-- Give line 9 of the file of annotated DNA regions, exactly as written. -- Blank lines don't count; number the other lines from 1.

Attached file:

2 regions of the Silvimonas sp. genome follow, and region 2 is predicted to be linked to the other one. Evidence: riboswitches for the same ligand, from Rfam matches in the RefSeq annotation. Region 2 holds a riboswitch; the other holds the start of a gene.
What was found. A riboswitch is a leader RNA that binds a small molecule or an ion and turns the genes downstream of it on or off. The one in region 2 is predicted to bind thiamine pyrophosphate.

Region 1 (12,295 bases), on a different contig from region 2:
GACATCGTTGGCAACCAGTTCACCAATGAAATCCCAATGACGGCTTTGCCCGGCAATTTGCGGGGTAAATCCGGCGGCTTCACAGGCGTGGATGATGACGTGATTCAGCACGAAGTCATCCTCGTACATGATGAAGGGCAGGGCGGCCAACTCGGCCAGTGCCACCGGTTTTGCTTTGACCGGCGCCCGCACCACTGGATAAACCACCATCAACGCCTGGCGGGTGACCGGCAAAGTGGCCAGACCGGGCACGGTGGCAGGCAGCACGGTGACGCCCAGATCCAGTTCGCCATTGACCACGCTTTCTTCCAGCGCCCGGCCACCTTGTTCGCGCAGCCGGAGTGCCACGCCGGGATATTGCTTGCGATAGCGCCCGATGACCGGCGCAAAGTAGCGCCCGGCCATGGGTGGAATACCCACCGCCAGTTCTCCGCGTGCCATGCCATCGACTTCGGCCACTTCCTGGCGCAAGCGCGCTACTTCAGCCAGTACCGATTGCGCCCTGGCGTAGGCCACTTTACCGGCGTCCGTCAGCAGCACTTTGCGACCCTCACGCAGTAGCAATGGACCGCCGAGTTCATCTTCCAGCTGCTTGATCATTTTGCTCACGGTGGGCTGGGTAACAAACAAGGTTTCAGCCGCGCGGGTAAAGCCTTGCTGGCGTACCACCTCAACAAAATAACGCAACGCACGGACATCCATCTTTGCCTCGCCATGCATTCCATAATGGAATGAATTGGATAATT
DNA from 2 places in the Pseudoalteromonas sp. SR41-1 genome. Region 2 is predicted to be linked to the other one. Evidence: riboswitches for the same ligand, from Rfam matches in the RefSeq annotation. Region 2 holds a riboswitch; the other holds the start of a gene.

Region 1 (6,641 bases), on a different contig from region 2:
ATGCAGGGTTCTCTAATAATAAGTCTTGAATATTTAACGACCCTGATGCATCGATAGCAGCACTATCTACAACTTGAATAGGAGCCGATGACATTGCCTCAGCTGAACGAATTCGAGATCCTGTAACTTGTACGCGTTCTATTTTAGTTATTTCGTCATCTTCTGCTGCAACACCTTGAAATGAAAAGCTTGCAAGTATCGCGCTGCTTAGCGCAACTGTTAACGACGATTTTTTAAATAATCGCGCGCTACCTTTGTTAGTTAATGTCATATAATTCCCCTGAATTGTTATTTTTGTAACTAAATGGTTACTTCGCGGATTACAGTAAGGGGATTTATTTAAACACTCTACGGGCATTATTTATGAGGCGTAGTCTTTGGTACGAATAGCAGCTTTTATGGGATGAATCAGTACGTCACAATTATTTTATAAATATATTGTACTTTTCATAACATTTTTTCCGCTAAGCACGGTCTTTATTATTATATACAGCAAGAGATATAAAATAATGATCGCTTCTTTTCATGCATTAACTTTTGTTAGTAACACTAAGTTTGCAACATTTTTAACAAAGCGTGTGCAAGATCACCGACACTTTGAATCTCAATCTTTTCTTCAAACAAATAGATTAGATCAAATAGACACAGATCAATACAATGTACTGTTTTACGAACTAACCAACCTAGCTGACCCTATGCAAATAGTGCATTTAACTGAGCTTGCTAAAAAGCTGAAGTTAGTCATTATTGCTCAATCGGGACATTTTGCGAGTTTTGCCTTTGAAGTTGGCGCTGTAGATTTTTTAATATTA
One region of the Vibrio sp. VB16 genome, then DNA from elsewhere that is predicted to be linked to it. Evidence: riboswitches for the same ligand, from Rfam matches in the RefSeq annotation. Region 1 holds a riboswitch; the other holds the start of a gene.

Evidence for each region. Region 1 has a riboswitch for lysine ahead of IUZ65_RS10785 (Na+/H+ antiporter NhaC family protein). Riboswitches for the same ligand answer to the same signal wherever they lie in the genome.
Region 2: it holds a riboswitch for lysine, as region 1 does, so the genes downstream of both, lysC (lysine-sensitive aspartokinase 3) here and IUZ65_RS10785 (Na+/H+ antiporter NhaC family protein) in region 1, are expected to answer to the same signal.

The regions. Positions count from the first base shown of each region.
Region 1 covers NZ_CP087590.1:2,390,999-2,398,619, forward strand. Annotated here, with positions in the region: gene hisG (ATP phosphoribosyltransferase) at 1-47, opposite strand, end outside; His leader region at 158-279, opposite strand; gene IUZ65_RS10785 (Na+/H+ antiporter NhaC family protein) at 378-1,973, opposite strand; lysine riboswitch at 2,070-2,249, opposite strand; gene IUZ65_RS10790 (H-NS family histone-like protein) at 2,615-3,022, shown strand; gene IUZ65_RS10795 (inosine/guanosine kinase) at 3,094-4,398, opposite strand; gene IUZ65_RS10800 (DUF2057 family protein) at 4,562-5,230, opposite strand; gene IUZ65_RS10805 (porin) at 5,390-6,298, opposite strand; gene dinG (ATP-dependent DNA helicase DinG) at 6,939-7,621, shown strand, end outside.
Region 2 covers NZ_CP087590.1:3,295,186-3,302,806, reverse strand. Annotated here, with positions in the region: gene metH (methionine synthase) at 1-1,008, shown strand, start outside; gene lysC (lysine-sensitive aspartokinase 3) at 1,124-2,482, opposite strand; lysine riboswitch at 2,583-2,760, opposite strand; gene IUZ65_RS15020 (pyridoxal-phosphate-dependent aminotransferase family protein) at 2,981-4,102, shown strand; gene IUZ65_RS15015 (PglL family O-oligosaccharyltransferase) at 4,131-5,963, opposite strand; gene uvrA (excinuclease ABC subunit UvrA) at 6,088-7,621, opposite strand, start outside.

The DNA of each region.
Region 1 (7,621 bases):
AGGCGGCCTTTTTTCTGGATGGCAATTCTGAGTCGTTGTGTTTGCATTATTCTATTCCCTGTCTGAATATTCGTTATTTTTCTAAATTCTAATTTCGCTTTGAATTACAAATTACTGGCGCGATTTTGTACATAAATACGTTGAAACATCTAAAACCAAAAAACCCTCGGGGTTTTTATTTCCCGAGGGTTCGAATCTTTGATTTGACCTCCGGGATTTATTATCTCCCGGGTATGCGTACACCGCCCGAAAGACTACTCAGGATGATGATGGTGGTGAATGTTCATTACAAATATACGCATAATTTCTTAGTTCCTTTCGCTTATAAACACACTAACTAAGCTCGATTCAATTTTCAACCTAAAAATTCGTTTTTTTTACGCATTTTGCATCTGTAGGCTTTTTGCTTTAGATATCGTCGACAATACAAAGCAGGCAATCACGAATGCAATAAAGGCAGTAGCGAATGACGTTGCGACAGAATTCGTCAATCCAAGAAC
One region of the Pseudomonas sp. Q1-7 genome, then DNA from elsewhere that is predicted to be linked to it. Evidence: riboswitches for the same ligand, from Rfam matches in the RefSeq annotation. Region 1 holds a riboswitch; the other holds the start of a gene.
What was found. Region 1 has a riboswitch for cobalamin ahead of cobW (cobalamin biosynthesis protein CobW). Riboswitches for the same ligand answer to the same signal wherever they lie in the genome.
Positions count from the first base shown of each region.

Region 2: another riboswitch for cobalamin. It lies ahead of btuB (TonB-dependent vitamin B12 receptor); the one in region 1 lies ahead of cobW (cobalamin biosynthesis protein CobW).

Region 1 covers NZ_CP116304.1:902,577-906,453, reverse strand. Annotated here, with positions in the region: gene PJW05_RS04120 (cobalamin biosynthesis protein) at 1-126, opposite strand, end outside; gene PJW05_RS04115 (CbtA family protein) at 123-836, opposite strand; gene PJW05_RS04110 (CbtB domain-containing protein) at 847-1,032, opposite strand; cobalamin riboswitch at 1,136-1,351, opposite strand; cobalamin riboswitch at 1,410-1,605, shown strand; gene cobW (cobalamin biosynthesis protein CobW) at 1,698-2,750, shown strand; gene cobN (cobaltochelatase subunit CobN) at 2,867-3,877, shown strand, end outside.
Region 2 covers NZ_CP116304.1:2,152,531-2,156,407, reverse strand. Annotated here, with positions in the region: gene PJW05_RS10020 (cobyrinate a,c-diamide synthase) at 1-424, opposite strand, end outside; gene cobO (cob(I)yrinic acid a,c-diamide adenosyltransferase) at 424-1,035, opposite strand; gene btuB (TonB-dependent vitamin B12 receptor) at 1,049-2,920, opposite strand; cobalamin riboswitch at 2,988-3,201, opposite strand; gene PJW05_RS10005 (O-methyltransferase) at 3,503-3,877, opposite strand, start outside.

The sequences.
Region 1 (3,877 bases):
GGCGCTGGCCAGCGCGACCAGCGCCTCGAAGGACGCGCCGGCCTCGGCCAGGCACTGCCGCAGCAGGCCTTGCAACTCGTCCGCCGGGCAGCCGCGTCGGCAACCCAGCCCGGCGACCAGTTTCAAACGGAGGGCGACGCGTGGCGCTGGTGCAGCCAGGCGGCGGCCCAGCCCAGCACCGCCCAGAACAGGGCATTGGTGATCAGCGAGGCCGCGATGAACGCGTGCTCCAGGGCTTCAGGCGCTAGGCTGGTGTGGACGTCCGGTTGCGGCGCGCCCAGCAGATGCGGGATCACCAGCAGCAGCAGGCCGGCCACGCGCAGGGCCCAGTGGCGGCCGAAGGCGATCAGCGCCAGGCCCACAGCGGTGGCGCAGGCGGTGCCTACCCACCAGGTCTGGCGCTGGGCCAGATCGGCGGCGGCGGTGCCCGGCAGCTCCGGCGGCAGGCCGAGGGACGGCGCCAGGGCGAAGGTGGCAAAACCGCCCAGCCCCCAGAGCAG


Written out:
Evidence for each region. Region 1 has a riboswitch for lysine ahead of IUZ65_RS10785 (Na+/H+ antiporter NhaC family protein). Riboswitches for the same ligand answer to the same signal wherever they lie in the genome.